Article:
A shell, Mr Shotts states, is actually what we’re talking about when we’re talking about command-line. The shell is basically a program that passes the strokes of your keyboard to your computer, a translator of some sort, so your computer knows what you’re saying. There are many shells in existence, but the most widespread shell used in GNU/Linux distributions is called bash, or Bourne Again Shell. It’s a clever wordplay, as Mr Bourne created the bash’s predecessor, sh, and Brian Fox wrote it as a free alternative for sh. Ahhh, GNU people and their humor, very clever :)
Next thing we need so we can interact with the shell is a terminal emulator. Every Linux distribution comes with one, depending on the desktop environment you use, so it should be Konsole from KDE, Gnome terminal in Gnome etc. Mr. Shotts says you probably develop a preference for one, but I use what the desktop environment provides me, most of the time.
Now, fire up your terminal. You get a line, stating your user name and the machine’s host name. This is called the shell prompt. It means it’s ready for you to enter a command. Let’s try something random. Type in anything, and press enter.
Hehe, remember the introductory saying we need to learn the commands as a poem? There we go, random doesn’t work.
Now, press the up arrow, and you’ll see the command reappear. What’s this sorcery? The up arrow key on your keyboard is for accessing the command history. The terminal saves up to 500 commands you entered, so to not type them over and over, you can look for them with the up/down arrow. The left and right arrows are for moving the cursor within a specific line, so you can edit the text in between. Now there’s another thing – ctrl+v for pasting text doesn’t work. You can set it up as a shortcut somewhere, but it’s usually something else. Check your terminal emulator’s shortcuts! (in Konsole, it’s Settings > Configure shortcuts)Now, for us not to get the ‘command not found’ slap to the face, let’s try something simple. Type date. (Yes, I didn’t know there’s a command for this, so it’s exciting for me also) :)
There you go. Why bother looking at your built in calendar in the clock, when you can fire up your terminal and type date, and see what day it is :) Just kidding, as Mr Shotts states, it’s a simple command, the more useful/difficult ones are coming next time. The related command to date is cal – it will display the current month’s calendar.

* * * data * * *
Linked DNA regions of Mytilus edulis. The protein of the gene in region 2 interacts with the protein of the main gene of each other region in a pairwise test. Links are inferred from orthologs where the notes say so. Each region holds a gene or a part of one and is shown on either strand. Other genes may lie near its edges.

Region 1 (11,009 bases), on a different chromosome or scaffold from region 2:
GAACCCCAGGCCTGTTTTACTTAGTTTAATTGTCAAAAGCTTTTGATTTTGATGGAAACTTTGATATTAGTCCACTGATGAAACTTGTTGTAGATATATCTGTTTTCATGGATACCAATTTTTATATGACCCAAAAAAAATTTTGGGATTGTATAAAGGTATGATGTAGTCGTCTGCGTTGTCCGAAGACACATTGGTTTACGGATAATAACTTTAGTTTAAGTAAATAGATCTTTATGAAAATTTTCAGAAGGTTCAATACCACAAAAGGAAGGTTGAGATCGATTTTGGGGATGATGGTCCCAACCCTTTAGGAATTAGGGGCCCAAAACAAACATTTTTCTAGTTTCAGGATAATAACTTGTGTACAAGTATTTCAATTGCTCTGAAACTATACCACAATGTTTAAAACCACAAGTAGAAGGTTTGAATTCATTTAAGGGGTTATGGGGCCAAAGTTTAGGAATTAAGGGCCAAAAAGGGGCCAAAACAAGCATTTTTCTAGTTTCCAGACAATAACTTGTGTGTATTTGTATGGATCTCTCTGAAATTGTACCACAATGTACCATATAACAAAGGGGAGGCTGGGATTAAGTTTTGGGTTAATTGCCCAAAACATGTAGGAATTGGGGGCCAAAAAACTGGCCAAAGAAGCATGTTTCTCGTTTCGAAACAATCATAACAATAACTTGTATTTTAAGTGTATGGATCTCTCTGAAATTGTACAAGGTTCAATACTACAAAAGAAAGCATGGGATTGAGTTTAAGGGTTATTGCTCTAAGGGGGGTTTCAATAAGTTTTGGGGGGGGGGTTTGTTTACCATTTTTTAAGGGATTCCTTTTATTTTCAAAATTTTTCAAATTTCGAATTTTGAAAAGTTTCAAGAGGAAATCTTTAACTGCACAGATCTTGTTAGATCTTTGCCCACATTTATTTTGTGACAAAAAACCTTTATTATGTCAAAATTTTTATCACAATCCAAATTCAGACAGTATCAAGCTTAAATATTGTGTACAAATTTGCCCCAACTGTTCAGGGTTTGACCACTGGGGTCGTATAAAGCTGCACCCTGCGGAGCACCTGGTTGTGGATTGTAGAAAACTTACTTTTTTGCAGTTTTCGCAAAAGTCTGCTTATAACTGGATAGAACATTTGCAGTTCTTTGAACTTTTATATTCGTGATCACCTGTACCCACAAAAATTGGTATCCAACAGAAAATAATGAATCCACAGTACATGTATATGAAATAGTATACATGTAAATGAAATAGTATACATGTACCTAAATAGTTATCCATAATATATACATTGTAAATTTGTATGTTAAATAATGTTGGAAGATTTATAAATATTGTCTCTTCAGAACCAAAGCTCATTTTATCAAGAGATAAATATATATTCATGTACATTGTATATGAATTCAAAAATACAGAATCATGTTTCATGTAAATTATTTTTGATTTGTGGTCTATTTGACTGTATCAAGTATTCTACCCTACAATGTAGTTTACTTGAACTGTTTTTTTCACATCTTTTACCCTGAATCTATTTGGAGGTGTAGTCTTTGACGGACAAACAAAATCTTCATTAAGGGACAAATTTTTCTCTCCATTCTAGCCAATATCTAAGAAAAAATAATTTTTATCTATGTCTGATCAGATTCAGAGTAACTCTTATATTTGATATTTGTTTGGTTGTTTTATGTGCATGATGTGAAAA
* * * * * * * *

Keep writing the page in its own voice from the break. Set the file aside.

You may also try df, and it will list free space on your drives.
Or free, to display the amount of free memory:
If you’re already in the type-only mood, you can enter the command exit to get out of the terminal emulator instead of pressing the x button.
…and we’ll stop to a halt for this week so it won’t be too much to ingest on your already tight schedule. To sum it up (you can write this conclusion down, for repetition), in part one, we learned:
what is a shell what do we need to communicate with the shell (terminal emulator) navigating the terminal commands with cursor buttons and exiting the terminal
Four simple commands:
date – displays the current date cal – displays the current month’s calendar df – shows the amount of free space on your hard drives free – amount of free memory
What will we do next Tuesday?
We will learn navigation through the file system (what are all those bin etc etc. folders, what are they used for, how to navigate through them via the terminal). Until then… …have a lot of fun!
Let’s refresh our memories. Last week, we skimmed through some basic commands, learned what a shell is actually, and made a steady introduction into our CLI Tuesdays series.